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Aussies struggling with cost of living have more options than they think

By Jared Mullane | 8 Aug 2018
5 min read

Households are under rising pressure when it comes to the cost of living; including slow wage growth, soaring electricity and fuel costs, and declining house prices.

Many could also be missing out on some fairly easy-to-implement savings.

According to the Australian Bureau of Statistics (ABS), average household debts skyrocketed from $94,100 in 2003-04 to $168,600 in 2015-16, listing around 1.9 million households as over-indebted based on a debt-to-income ratio. These rapid increases in debt are mostly accredited to home loans, credit cards and student loans.

Despite a recent plunge in discretionary spending, the Reserve Bank of Australia (RBA) reports that spending on essentials has remained steady – an indication that families may be cutting back on luxuries.

In 2018, the RBA announced its findings on household debt in its financial review. The review highlights Australia’s higher than average household debt-to-income ratio in comparison to countries like Canada, New Zealand and Sweden.

The ratio of household debt to income has increased by almost 30 percentage points over the past five years to almost 190 per cent.

In 2016, the average household spent an estimated $74,301 on general living costs, according to the Australian Securities and Investments Commission (ASIC).

ASIC uncovered the average weekly amounts spent on essentials by each life stage:


Single person under 35Couple (at least one person under 35)Couple with kids (youngest child under 5)Couple with kids (youngest child between 5-15)Couple with kids (youngest child 15 and above)
Fuel & power$24$35$48$54$53
Medical & health expenses$23$69$85$104$110
Source: ASIC MoneySmart, Australian Spending Habits

However, there are some ways households can claw some of their hard-earned cash back into their budget.

8 ways to save on the cost of living

Insurance expert and spokesperson for, Abigail Koch, understands the frustration that many Australians have around the rising cost of living.

“It’s crucial for consumers to question the surcharges they receive and understand why they were stung with extra costs in the first place. Knowledge is power so talk to your energy provider, the hotel staff or even your bank and gather as much information as possible to avoid paying hundreds of dollars a year in unnecessary fees,” Abigail Koch said.

Abigail suggest the following tips on common products and services to be aware of.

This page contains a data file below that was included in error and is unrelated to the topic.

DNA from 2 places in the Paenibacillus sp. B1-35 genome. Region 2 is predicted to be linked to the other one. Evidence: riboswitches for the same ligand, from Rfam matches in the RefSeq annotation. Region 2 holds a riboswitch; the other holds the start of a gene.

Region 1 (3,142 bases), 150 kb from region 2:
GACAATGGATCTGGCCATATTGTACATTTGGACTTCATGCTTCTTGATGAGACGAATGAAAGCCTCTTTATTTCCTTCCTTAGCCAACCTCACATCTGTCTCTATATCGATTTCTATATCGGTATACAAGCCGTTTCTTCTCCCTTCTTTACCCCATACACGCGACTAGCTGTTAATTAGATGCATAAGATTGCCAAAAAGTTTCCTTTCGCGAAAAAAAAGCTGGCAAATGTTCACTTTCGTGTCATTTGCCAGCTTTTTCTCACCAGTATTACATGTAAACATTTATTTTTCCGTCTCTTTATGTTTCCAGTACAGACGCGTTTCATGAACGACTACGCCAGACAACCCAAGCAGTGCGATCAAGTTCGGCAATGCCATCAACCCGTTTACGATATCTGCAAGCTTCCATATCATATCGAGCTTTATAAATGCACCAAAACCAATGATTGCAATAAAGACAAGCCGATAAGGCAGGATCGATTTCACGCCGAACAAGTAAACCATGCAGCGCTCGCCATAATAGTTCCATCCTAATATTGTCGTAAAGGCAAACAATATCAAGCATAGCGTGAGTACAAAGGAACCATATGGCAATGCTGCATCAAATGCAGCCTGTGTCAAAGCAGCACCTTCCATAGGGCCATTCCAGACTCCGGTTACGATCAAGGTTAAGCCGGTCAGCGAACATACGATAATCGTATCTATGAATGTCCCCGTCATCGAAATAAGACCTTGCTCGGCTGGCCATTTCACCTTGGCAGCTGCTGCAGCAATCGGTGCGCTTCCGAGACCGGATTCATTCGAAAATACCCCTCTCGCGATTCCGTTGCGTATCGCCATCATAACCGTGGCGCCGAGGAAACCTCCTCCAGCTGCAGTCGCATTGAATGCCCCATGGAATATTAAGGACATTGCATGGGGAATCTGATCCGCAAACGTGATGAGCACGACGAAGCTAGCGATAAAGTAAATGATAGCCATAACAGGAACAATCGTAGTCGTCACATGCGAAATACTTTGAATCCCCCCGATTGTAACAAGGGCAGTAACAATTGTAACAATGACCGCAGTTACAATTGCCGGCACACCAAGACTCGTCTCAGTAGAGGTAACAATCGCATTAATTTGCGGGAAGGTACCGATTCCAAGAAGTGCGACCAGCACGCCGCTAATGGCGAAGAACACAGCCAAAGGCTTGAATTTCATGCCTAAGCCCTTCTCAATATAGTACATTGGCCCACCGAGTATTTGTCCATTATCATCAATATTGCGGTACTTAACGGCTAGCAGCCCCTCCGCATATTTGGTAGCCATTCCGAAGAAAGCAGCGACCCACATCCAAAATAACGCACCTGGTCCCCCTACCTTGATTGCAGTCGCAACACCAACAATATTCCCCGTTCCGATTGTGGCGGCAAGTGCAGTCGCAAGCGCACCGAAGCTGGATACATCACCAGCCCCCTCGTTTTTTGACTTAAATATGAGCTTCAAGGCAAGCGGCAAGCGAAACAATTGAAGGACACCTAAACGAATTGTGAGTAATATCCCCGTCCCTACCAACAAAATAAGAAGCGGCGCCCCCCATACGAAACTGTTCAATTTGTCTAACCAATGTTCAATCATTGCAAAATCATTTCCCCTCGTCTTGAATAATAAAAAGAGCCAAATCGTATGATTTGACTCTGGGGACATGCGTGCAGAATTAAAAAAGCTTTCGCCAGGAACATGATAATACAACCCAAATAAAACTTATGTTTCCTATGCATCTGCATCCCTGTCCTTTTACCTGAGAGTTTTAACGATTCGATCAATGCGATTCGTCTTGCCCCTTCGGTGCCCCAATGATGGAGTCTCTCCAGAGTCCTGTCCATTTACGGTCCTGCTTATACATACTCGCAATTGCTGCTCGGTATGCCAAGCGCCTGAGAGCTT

1. Car insurance: Motorists who pay car insurance premiums annually in advance as opposed to monthly can save up to $160 a year. A recent comparison by uncovered that customers could save anywhere from $6 to $160 by opting to pay their car insurance policy in one annual lump sum.
  2. Health insurance: Aussies could unknowingly be forking out $900 extra in tax a year. The Medicare Levy Surcharge is a levy paid by taxpayers who do not have private hospital cover and who earn above $90,000 as a single or $180,000 as a couple or family. Given that Australia’s median household income is $84,032 per annum, more families may be close to falling into this higher taxed threshold. However, obtaining a suitable level of hospital cover could nullify having to pay more in taxes every year.
  3. Electricity: Standby power is a silent contributor to many household energy bills. In fact, it’s responsible for up to 10% of power bills. A household which pays $1,200 a year for energy could be saving $120 annually. A recent survey commissioned by found that almost one in three respondents were not aware of this, while more than half kept their appliances on standby rather than switching them off at the wall.
  4. Credit cards: There are multiple hidden fees attached to credit cards which can be easily overlooked. Common fees charged by banks include duplicate statement fees, international transaction fees, withdrawal fees and inactivity fees. Prices vary between credit card lenders; with some sneakily charging small amounts that often go undetected on bank statements.
  5. Road tolls: Aside from standard toll road costs, there are additional fees to keep an eye out for, including dishonour fees, overdue interest charges, account suspension fees and vehicle matching fees. It’s worth scanning bills thoroughly to ensure no bonus charges have been added to an invoice.
  6. Travel: Whether it’s for business or leisure, financing a trip away is expensive enough without factoring in unexpected travel costs. Local taxes, customary tipping, foreign transaction fees, Wi-Fi or concierge services, and even minibar costs are all unforeseen extras that could be added to a bill.
  7. Ridesharing apps: Not only can rideshare apps like Uber increase rates during busier periods, some rideshare businesses will also charge customers for cancelling a booking after two minutes of ordering it. Other instances of additional charges include driver waiting at pickup locations for extended periods of time, and how far the driver has travelled to reach the destination.
  8. Public holiday surcharges: Bars, cafes, restaurants and other small businesses, may charge customers up to 10 to 15% more on top of their bill during public holidays. It is customary for many businesses to apply surcharges on goods and services to cover their staff’s higher penalty rates on holidays such as Easter and Christmas.
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Written by Jared Mullane

Jared is a journalism graduate who has a knack for writing quality content that's easy to digest. When he isn't simplifying the intricacies of financial jargon and fine print, he'll more than likely be booking his next overseas adventure. Additionally, Jared is a meticulous listener who thrives on helping others.

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